Wearable technology, CU Boulder study

A thermoelectric device worn as a ring.

Researchers at the University of Colorado Boulder have developed a new, low-cost wearable device that generates power from a user's body heat, thus converting people into batteries.

The device is made from a stretchy material called polyimine and can be worn as a ring, bracelet or any other accessory that touches a persons skin. The scientists place a stick of thin thermoelectric chips into the polyimine base and then connect them using liquid metal wires.

When worn, the device uses the thermoelectric generators to convert the body's internal temperature into electricity.

"In the future, we want to be able to power your wearable electronics without having to include a battery," said Jianliang Xiao, an associate professor in the Paul M. Randy Department of Mechanical Engineering at CU Boulder, in a media release.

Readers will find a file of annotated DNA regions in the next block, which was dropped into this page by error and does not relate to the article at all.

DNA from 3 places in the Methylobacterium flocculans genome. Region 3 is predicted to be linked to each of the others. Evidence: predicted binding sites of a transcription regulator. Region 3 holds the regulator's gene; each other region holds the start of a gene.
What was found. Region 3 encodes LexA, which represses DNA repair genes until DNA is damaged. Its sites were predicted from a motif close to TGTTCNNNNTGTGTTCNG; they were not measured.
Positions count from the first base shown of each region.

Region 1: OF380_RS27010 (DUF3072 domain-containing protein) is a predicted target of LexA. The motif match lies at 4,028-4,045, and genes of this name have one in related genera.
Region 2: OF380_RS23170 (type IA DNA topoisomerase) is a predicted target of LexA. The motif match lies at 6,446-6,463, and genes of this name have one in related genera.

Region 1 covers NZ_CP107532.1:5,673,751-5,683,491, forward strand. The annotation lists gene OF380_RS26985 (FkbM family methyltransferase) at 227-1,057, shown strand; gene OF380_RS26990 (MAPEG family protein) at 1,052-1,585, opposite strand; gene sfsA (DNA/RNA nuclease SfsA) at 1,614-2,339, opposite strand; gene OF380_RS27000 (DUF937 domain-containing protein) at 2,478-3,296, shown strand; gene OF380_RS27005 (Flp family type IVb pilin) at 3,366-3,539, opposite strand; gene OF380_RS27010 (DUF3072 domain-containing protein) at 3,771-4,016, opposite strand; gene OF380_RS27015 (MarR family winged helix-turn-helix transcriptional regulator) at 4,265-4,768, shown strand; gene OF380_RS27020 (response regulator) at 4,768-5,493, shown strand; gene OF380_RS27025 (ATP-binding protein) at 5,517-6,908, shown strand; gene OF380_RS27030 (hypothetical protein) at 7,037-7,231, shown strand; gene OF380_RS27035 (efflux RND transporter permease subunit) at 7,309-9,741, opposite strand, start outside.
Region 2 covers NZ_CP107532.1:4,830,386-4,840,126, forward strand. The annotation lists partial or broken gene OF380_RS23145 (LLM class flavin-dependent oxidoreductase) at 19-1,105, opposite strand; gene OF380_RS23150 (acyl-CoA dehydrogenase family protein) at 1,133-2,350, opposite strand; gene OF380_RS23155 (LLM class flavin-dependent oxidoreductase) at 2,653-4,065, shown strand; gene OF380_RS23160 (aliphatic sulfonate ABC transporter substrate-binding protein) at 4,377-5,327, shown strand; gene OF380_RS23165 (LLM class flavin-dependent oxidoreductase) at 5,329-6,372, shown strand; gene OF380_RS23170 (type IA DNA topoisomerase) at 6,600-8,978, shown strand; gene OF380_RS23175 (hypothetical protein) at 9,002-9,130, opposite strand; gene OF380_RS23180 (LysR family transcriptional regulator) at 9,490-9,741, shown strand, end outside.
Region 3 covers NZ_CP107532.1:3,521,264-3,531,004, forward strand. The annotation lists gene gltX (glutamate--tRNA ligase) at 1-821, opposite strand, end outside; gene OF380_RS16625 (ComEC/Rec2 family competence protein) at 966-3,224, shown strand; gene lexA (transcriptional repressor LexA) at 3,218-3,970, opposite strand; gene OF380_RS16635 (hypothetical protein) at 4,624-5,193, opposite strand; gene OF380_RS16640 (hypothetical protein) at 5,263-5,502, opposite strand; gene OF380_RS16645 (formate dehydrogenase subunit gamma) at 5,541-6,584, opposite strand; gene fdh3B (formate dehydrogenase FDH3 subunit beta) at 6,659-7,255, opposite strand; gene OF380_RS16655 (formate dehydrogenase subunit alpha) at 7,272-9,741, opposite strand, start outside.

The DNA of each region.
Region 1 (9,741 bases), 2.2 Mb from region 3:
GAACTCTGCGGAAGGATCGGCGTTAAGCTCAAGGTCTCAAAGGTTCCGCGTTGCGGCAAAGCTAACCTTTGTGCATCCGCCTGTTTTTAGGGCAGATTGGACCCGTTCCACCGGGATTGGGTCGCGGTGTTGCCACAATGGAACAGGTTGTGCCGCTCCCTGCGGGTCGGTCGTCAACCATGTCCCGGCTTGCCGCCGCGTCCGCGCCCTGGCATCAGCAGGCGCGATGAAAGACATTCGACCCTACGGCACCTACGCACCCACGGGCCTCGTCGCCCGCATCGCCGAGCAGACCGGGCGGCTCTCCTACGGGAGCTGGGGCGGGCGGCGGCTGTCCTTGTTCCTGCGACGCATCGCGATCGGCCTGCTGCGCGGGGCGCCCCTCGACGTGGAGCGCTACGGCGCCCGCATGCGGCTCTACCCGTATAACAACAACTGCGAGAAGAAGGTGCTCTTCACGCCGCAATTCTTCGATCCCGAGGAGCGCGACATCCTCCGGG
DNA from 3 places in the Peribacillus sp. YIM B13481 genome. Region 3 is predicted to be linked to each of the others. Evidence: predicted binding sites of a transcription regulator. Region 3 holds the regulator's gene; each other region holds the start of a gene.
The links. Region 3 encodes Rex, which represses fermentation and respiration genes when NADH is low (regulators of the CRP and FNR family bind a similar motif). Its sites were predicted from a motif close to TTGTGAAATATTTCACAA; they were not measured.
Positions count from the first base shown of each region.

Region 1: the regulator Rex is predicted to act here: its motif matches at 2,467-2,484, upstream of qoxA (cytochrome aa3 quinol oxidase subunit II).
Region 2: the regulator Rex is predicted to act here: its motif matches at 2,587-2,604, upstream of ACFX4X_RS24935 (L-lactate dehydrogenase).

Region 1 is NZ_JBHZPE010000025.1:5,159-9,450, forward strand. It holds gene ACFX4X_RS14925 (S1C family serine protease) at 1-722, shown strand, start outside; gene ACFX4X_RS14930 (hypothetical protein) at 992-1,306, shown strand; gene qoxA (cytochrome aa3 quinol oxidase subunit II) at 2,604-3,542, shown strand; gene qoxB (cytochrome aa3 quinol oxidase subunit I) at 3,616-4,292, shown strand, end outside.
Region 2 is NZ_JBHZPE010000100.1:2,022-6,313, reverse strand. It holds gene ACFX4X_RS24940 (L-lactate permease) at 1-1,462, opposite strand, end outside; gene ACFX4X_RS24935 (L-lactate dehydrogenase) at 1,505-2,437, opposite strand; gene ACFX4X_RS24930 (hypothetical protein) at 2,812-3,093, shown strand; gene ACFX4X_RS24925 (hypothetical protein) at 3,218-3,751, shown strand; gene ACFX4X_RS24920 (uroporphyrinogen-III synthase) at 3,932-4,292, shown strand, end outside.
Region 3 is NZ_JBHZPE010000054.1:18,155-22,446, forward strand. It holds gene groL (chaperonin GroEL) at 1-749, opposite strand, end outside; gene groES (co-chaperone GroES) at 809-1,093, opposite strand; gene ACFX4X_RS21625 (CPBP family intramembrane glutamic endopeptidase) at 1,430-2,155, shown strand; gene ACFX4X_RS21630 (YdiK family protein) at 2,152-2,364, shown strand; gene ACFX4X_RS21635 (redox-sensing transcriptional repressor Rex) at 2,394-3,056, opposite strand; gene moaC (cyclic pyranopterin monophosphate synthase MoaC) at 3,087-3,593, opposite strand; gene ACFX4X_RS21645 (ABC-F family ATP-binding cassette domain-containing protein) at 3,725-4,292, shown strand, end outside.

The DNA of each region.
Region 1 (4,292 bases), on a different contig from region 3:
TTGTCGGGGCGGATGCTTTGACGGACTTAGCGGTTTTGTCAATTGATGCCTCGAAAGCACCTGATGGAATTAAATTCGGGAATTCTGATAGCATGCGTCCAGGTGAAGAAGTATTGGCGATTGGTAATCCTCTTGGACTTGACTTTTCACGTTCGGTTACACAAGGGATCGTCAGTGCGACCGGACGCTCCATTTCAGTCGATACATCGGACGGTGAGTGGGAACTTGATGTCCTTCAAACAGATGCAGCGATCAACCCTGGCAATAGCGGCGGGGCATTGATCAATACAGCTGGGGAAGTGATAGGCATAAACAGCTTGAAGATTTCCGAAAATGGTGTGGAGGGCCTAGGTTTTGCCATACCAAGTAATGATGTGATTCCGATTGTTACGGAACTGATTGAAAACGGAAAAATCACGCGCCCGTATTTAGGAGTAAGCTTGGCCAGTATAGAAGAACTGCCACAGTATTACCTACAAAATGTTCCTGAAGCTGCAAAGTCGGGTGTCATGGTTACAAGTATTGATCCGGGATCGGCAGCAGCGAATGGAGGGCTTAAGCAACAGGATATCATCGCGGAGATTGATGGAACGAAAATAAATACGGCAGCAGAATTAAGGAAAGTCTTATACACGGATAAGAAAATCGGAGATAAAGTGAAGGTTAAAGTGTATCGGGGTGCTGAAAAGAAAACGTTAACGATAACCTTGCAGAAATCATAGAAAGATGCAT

Although the the device cannot currently generate the same amount of energy as most existing batteries, it produces 1 volt of energy for every square centimes of skin space, which is enough to power electronics like watches or fitness trackers. 

Researchers say if they produced a larger model similar to a traditional sports wristband, someone who takes a brisk walk could produce around 5 volts of electricity. In the past they have experimented with similar thermoelectric devices, but this new one is stretchy and can heal itself when damaged.

"If your device tears, for example, you can pinch together the broken ends, and they’ll seal back up in just a few minutes," researchers said. "And when you’re done with the device, you can dunk it into a special solution that will separate out the electronic components and dissolve the polyimine base—each and every one of those ingredients can then be reused."

Another advantage to the new device is that it is fully recyclable, making it a new, cleaner alternative to traditional electronics that researchers say will soon hopefully be affordable to all.

"We're trying to make our devices as cheap and reliable as possible, while also having as close to zero impact on the environment as possible," Xiao said. 

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